Rev James Hall, Drumsna;
‘Not willing to have their grass spoiled by the feet of a crowd of dancers, the farmers will sometimes not permit the young people, who meet for the purpose, to dance on their field on Sunday-afternoon. Hence it is no uncommon thing to see groups dancing on the roads on Sundays and holydays, after prayers; no house being able to contain the numbers which, in fine weather, generally meet on those occasions.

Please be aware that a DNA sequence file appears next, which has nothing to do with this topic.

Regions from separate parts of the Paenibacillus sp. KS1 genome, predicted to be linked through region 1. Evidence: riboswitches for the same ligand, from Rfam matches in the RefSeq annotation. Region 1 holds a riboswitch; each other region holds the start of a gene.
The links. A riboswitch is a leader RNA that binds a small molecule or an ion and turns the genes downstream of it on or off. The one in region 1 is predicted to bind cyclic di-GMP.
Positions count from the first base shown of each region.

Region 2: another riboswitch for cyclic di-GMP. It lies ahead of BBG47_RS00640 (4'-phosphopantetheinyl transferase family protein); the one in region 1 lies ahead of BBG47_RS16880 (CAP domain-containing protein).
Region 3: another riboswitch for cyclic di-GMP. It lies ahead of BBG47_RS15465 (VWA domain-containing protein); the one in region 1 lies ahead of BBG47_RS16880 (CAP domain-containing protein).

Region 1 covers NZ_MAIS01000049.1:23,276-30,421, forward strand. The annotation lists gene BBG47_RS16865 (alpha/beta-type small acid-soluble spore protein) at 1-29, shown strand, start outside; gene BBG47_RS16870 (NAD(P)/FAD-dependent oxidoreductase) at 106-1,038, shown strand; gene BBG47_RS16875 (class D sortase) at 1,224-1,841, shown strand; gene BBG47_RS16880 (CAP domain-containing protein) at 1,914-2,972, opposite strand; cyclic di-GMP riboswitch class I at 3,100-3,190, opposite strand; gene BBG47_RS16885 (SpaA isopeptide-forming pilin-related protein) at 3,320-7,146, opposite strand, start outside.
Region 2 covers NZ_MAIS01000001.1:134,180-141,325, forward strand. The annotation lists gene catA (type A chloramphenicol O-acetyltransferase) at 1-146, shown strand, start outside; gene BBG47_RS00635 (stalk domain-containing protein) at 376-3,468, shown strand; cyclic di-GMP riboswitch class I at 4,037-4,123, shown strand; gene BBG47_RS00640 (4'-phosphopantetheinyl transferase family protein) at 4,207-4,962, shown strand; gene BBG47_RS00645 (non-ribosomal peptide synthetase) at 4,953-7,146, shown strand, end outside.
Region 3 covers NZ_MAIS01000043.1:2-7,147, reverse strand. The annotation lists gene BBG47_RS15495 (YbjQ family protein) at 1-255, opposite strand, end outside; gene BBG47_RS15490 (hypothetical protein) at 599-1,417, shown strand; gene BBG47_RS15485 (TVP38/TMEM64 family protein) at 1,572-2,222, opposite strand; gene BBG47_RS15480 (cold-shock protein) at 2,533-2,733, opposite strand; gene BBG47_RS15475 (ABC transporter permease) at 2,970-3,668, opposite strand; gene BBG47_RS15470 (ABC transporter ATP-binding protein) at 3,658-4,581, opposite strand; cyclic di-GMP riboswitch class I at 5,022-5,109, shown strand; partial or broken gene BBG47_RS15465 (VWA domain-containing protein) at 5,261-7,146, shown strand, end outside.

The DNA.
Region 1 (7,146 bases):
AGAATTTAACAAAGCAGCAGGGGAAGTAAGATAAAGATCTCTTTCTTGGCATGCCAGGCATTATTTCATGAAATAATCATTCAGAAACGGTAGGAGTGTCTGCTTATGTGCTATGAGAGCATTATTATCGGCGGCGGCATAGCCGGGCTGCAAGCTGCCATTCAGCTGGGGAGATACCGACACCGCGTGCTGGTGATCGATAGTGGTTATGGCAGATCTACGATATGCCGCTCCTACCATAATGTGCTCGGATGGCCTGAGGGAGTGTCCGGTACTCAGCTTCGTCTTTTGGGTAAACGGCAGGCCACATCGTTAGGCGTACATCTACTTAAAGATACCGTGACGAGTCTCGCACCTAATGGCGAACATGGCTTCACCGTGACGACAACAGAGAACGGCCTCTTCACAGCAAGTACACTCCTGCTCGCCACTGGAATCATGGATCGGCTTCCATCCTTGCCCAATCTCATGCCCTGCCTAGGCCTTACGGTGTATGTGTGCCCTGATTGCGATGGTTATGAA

It often happens that some innkeeper, in the vicinity of a dance, sends a loaf, of less or more value, not exceeding five shillings, to be given as a premium to the best dancer; in other words to the person who spends most money at the inn. Many times men spend more than they can spare to have the pleasure, and, as they esteem it, honour of dividing the loaf among the dancers.’
Tour Through Ireland, 1813